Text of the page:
is in the Air
Research for Online Investors
There have been rumors around the market the White
House was working on a “grand refinancing” plan to put money in voter’s pockets this spring. The idea is to allow ANYONE who is current on their mortgage payments for the last
six months to refinance at today’s lower interest rates.
Ezra Klein wrote about the “plan” yesterday in the
Washington Post. His title tells it all “The
biggest thing Obama can do without Congress.” It fits nicely with
President Obama’s campaign message of a “do nothing” congress.
Columbia economist Christopher Mayer and Glenn
Hubbard, dean of the Business School, authored a paper last fall. They estimated up to 30 million
homeowners could benefit from refinancing their homes. Many are not
able to refinance because they are “upside down.” This popular term has been applied to situations where the
home has fallen in value below the amount of the loan. Others may not
be able to refinance because of enhanced and more difficult loan origination credit
Many self-employed homeowners have “low-doc” loans
that cannot be refinanced under today’s guidelines. Mayer and Hubbard
estimate mortgage payments would fall by about $70 billion. This would
leave more money in homeowner’s pockets and help spur the economy.
Mayer and Hubbard point out the economic benefits
of the program and the costs, comparing it to a “long term tax cut.” The
plan would not cost the government anything, because “Bondholders are paying the bulk of the cost of this
Klein points out the President can do this without
congress agreeing. There is one small problem. Fannie Mae and Freddie Mac are overseen by the Federal Housing Finance Authority
(FHFA). The FHFA is headed by Edward DeMarco. Mr. DeMarco is a career bureaucrat who became the acting director after James
Lockhart (Bush’s appointee) resigned early in Obama’s term.
President Obama didn’t nominate anyone to head the
FHFA until late in 2010, after the elections. Senate Republican have
blocked the confirmation. Acting Director DeMarco won’t play ball with
Obama. He has taken a conservative management approach and opposes many
of Obama’s efforts that involve Fannie and Freddie.
Klein proposes that President Obama make a
“recess” appointment to fill the FHFA Director’s job with a “friendlier” director. Have the new director approve the program, write the rules and announce the program
during his State of the Union address.
The plan fits nicely for Obama. He can go around the congress, painting them as not addressing the middle class
voter’s needs and get back on the campaign trail with his “We can’t wait on Congress”
Evidence that ‘Change is in the Air’ hit yesterday
when Michael Williams announced his resignation as CEO of Fannie Mae. It is almost too good an opportunity for Obama to act. Watch for a “recess” appointment in the next few days, on any break congress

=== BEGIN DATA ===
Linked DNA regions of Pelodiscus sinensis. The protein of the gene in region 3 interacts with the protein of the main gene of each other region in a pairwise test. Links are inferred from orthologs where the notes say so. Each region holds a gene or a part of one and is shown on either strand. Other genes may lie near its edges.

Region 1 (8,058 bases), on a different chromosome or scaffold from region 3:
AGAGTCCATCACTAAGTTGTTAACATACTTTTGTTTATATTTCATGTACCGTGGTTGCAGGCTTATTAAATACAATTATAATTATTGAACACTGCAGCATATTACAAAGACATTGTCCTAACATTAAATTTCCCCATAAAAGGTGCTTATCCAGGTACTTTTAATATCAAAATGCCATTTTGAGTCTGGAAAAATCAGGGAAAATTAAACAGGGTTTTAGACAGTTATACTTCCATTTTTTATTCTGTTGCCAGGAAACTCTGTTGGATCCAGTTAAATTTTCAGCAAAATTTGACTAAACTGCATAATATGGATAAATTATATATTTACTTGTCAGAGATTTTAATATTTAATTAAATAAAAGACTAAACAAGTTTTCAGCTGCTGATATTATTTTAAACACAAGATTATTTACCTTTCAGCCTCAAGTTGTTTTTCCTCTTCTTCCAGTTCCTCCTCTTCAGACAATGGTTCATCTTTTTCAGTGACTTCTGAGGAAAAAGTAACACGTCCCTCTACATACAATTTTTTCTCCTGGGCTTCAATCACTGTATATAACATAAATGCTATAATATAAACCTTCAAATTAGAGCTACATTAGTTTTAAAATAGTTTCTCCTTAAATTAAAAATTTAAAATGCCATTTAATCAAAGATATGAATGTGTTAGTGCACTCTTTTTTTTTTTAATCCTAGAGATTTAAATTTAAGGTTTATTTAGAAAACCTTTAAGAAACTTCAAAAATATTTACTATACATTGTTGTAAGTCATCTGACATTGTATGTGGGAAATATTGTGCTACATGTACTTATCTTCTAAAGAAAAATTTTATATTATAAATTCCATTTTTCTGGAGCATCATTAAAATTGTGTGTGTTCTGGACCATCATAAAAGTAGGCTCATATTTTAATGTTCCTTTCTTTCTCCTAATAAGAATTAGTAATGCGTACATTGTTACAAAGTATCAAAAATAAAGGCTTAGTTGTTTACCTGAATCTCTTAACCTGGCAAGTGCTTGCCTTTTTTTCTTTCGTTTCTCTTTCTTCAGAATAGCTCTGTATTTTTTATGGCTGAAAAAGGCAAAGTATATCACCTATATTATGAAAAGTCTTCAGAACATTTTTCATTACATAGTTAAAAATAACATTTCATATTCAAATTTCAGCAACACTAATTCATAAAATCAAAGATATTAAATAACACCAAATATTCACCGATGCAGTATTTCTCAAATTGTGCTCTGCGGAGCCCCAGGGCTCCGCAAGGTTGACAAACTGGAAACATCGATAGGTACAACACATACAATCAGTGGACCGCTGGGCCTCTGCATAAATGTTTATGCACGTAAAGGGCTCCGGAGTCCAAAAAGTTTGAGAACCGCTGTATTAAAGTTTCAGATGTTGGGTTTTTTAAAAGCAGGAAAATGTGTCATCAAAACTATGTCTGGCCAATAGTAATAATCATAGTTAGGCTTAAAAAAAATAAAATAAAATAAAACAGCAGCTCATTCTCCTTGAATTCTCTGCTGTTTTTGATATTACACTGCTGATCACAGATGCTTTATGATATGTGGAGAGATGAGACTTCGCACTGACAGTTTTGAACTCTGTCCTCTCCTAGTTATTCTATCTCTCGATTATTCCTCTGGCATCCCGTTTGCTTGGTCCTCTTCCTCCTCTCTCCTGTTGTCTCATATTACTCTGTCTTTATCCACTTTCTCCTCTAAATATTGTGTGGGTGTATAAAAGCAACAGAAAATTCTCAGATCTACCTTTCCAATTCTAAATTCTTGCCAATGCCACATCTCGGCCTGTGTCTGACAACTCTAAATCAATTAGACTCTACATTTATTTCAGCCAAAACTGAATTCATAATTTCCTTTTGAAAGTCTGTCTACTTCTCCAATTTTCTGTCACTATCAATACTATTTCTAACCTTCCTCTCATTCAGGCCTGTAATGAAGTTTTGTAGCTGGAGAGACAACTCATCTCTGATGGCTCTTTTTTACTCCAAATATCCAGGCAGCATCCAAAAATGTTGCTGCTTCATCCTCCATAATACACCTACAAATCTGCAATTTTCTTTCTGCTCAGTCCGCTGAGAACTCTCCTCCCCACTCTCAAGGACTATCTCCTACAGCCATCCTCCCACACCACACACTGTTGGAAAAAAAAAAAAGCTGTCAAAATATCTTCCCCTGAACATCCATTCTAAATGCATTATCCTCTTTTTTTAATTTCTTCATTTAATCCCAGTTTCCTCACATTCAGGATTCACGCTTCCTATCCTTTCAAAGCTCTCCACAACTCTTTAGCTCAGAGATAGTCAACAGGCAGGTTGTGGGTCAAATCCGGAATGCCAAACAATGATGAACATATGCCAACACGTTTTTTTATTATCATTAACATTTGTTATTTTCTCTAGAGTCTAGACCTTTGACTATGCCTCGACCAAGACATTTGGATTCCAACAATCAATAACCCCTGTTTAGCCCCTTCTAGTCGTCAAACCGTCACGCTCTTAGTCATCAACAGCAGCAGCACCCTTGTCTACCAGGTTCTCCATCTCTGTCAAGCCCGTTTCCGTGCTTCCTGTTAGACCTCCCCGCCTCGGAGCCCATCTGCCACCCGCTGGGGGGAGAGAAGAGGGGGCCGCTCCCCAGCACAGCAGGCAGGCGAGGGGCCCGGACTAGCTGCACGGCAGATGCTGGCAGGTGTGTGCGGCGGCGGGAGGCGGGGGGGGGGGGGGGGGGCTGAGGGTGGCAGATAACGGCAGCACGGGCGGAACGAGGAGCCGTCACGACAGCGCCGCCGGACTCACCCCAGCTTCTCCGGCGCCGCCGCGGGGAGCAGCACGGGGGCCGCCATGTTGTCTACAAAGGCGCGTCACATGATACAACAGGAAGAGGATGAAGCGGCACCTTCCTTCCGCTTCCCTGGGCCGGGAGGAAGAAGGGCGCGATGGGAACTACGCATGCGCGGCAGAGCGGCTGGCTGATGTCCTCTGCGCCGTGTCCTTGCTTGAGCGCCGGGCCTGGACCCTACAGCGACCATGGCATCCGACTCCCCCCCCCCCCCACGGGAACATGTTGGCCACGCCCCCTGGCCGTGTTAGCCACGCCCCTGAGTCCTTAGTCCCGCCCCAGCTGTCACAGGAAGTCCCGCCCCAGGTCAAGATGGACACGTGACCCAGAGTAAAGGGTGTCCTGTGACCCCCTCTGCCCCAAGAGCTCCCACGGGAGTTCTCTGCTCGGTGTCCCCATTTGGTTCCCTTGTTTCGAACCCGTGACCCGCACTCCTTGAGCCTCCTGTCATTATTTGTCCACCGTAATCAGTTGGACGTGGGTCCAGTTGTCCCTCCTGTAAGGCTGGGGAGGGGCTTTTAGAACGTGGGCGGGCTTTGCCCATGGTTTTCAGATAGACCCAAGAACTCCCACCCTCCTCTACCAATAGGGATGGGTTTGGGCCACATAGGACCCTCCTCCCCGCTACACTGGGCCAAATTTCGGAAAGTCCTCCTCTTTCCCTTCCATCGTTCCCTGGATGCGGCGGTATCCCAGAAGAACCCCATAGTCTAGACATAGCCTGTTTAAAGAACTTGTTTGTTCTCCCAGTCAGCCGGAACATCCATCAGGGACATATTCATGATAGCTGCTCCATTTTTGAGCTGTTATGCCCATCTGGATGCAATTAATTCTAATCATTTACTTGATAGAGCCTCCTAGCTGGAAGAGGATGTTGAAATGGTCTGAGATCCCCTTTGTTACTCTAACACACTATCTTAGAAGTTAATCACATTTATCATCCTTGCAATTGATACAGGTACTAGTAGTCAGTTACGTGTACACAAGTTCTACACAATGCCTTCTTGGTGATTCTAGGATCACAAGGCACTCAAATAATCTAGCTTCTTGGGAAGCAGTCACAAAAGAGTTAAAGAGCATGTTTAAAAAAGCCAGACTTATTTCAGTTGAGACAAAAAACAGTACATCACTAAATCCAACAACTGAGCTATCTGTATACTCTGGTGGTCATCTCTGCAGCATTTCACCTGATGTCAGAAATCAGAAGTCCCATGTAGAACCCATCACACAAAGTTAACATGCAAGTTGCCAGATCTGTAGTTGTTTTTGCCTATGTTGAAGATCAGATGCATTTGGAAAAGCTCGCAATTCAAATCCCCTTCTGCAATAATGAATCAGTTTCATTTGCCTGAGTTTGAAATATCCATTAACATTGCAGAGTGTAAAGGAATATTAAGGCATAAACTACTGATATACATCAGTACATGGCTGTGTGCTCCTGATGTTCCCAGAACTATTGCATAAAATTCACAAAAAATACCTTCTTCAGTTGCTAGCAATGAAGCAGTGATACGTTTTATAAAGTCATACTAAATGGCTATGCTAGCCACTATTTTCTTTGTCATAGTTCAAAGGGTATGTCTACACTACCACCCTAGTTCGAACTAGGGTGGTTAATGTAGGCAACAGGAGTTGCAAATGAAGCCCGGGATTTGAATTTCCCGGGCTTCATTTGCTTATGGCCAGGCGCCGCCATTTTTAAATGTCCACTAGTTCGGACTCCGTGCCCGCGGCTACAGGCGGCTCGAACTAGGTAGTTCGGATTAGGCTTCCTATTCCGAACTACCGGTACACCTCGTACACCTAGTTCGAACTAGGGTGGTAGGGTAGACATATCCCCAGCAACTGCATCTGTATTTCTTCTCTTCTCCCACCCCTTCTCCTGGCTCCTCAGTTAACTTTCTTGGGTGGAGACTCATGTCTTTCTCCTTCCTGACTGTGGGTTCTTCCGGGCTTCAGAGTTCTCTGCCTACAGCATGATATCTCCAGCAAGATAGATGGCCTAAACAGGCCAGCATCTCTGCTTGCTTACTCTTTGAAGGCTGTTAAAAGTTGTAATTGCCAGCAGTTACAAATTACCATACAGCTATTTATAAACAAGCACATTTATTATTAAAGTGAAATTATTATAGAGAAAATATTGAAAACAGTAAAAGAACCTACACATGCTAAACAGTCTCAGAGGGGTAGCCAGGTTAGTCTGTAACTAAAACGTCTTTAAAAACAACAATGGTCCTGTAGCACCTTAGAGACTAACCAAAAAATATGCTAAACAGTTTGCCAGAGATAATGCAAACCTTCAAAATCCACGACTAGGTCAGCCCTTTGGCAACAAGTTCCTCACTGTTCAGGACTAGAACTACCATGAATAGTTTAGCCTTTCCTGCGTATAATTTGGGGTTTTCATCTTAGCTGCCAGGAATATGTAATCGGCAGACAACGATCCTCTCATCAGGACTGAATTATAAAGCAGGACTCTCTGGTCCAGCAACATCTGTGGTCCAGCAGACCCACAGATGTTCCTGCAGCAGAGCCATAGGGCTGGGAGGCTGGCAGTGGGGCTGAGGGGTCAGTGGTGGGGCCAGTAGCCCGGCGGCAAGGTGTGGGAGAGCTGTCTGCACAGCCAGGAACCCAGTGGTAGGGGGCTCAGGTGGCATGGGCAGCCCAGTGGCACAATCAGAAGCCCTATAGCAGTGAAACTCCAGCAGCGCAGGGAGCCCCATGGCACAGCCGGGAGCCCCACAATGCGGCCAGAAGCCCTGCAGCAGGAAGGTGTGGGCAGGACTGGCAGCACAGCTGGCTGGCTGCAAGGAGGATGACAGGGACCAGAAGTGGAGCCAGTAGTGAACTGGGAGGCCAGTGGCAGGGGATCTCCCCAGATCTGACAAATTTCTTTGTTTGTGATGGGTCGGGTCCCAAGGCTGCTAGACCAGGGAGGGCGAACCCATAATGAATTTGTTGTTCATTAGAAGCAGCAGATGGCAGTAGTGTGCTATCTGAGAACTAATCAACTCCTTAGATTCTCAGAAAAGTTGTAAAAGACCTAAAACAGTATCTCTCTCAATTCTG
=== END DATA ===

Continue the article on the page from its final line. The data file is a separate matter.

takes. The State of the Union address is scheduled for Tuesday
January 24. What can congress do, impeach
Pepsi Beverages announced the settlement a “racial
bias” case with the Equal Employment Opportunity Commission (EEOC) for $3.1 million dollars. USA Today reports the company made the mistake of using criminal background checks to screen
job applicants. Using criminal background checks was deemed
discriminatory ‘if it is not relevant for the job.’ Ok…what is
The market looked to go lower this morning but has
good support after the strong advance yesterday. Absent any bad
headlines, we are consolidating the gains on the market’s push through resistance at 1285. We have been busy in the market today.
Editor’s note: If you bought our SwingTrader recommendation of TZA here are our
results: 01/10 bought at $24.00 01/11 sold at $24.05 for no
This trade was ‘feeling’ the market for a possible
breakdown. We closed with no damage and are looking for long plays to go
with the trend higher.
Socialism in general has a record of failure so blatant that
only an intellectual could ignore or evade it.—Thomas Sowell
The information presented in this newsletter is based on generally available news releases, corporate filings,
current events, interviews and the editor’s opinions. It may contain
errors and you should not make investment decisions based solely on what you believe you have read
here. Do your own research, it is your money. If you lose it, it is your responsibility, not ours or your
grandmothers! The editor may or may not have a position in any
securities discussed. The editor may have held a position in a
security earlier, or in the future.
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